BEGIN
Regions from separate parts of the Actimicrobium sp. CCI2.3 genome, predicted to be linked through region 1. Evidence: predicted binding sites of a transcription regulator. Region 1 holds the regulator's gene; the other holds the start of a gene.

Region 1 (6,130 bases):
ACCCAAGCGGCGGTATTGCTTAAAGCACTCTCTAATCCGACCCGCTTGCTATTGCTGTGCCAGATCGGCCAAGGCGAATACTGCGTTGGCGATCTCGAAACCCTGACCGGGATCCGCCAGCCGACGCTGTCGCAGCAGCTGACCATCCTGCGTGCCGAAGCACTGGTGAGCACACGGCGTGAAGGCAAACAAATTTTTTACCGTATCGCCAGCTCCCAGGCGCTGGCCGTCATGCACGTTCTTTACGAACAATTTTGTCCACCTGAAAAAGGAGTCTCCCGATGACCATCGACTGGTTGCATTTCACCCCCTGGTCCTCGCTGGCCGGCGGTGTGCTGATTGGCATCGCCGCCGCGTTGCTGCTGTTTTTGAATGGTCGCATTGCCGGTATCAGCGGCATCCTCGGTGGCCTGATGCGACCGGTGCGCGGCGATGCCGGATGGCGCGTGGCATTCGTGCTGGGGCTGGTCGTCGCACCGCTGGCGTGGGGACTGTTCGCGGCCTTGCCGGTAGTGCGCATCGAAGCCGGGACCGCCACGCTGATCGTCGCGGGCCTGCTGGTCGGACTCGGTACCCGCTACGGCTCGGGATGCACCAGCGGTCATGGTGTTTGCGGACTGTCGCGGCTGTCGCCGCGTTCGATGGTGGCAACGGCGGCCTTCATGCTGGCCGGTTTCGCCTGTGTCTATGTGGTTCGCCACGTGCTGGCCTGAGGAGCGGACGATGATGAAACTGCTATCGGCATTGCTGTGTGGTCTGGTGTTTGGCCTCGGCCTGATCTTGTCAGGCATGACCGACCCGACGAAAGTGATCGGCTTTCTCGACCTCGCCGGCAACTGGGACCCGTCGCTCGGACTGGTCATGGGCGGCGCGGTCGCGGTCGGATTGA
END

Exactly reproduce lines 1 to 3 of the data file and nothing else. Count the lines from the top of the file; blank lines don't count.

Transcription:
Regions from separate parts of the Actimicrobium sp. CCI2.3 genome, predicted to be linked through region 1. Evidence: predicted binding sites of a transcription regulator. Region 1 holds the regulator's gene; the other holds the start of a gene.

Region 1 (6,130 bases):
ACCCAAGCGGCGGTATTGCTTAAAGCACTCTCTAATCCGACCCGCTTGCTATTGCTGTGCCAGATCGGCCAAGGCGAATACTGCGTTGGCGATCTCGAAACCCTGACCGGGATCCGCCAGCCGACGCTGTCGCAGCAGCTGACCATCCTGCGTGCCGAAGCACTGGTGAGCACACGGCGTGAAGGCAAACAAATTTTTTACCGTATCGCCAGCTCCCAGGCGCTGGCCGTCATGCACGTTCTTTACGAACAATTTTGTCCACCTGAAAAAGGAGTCTCCCGATGACCATCGACTGGTTGCATTTCACCCCCTGGTCCTCGCTGGCCGGCGGTGTGCTGATTGGCATCGCCGCCGCGTTGCTGCTGTTTTTGAATGGTCGCATTGCCGGTATCAGCGGCATCCTCGGTGGCCTGATGCGACCGGTGCGCGGCGATGCCGGATGGCGCGTGGCATTCGTGCTGGGGCTGGTCGTCGCACCGCTGGCGTGGGGACTGTTCGCGGCCTTGCCGGTAGTGCGCATCGAAGCCGGGACCGCCACGCTGATCGTCGCGGGCCTGCTGGTCGGACTCGGTACCCGCTACGGCTCGGGATGCACCAGCGGTCATGGTGTTTGCGGACTGTCGCGGCTGTCGCCGCGTTCGATGGTGGCAACGGCGGCCTTCATGCTGGCCGGTTTCGCCTGTGTCTATGTGGTTCGCCACGTGCTGGCCTGAGGAGCGGACGATGATGAAACTGCTATCGGCATTGCTGTGTGGTCTGGTGTTTGGCCTCGGCCTGATCTTGTCAGGCATGACCGACCCGACGAAAGTGATCGGCTTTCTCGACCTCGCCGGCAACTGGGACCCGTCGCTCGGACTGGTCATGGGCGGCGCGGTCGCGGTCGGATTGA